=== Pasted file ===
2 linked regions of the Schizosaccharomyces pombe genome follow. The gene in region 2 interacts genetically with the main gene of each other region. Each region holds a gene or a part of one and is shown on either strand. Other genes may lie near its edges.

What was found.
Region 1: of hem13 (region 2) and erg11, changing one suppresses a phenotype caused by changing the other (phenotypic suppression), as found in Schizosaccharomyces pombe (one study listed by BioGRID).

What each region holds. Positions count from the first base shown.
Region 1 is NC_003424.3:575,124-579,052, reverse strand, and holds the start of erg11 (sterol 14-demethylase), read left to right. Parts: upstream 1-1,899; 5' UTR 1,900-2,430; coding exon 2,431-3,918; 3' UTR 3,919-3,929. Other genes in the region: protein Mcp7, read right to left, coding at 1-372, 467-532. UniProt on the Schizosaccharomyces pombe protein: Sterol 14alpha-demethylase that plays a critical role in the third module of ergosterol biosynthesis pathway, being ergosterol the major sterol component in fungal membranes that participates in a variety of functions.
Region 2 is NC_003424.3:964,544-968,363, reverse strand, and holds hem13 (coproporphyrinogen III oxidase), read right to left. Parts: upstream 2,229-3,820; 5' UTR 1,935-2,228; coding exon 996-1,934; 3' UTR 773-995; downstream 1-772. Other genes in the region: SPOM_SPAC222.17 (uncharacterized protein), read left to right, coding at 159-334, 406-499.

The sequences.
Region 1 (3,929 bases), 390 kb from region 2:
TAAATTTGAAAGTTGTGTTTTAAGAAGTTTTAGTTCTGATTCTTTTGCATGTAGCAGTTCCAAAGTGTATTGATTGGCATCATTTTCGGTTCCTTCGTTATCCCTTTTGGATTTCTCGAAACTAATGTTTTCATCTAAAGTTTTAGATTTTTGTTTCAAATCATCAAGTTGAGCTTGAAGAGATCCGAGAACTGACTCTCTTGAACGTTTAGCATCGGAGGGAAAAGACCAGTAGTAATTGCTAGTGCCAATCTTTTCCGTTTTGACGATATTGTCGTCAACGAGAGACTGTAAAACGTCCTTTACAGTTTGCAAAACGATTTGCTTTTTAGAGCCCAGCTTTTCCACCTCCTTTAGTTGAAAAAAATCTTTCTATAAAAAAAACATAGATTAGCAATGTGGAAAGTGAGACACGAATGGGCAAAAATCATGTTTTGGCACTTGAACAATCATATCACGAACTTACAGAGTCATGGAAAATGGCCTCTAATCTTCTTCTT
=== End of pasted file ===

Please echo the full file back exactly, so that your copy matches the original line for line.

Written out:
2 linked regions of the Schizosaccharomyces pombe genome follow. The gene in region 2 interacts genetically with the main gene of each other region. Each region holds a gene or a part of one and is shown on either strand. Other genes may lie near its edges.

What was found.
Region 1: of hem13 (region 2) and erg11, changing one suppresses a phenotype caused by changing the other (phenotypic suppression), as found in Schizosaccharomyces pombe (one study listed by BioGRID).

What each region holds. Positions count from the first base shown.
Region 1 is NC_003424.3:575,124-579,052, reverse strand, and holds the start of erg11 (sterol 14-demethylase), read left to right. Parts: upstream 1-1,899; 5' UTR 1,900-2,430; coding exon 2,431-3,918; 3' UTR 3,919-3,929. Other genes in the region: protein Mcp7, read right to left, coding at 1-372, 467-532. UniProt on the Schizosaccharomyces pombe protein: Sterol 14alpha-demethylase that plays a critical role in the third module of ergosterol biosynthesis pathway, being ergosterol the major sterol component in fungal membranes that participates in a variety of functions.
Region 2 is NC_003424.3:964,544-968,363, reverse strand, and holds hem13 (coproporphyrinogen III oxidase), read right to left. Parts: upstream 2,229-3,820; 5' UTR 1,935-2,228; coding exon 996-1,934; 3' UTR 773-995; downstream 1-772. Other genes in the region: SPOM_SPAC222.17 (uncharacterized protein), read left to right, coding at 159-334, 406-499.

The sequences.
Region 1 (3,929 bases), 390 kb from region 2:
TAAATTTGAAAGTTGTGTTTTAAGAAGTTTTAGTTCTGATTCTTTTGCATGTAGCAGTTCCAAAGTGTATTGATTGGCATCATTTTCGGTTCCTTCGTTATCCCTTTTGGATTTCTCGAAACTAATGTTTTCATCTAAAGTTTTAGATTTTTGTTTCAAATCATCAAGTTGAGCTTGAAGAGATCCGAGAACTGACTCTCTTGAACGTTTAGCATCGGAGGGAAAAGACCAGTAGTAATTGCTAGTGCCAATCTTTTCCGTTTTGACGATATTGTCGTCAACGAGAGACTGTAAAACGTCCTTTACAGTTTGCAAAACGATTTGCTTTTTAGAGCCCAGCTTTTCCACCTCCTTTAGTTGAAAAAAATCTTTCTATAAAAAAAACATAGATTAGCAATGTGGAAAGTGAGACACGAATGGGCAAAAATCATGTTTTGGCACTTGAACAATCATATCACGAACTTACAGAGTCATGGAAAATGGCCTCTAATCTTCTTCTT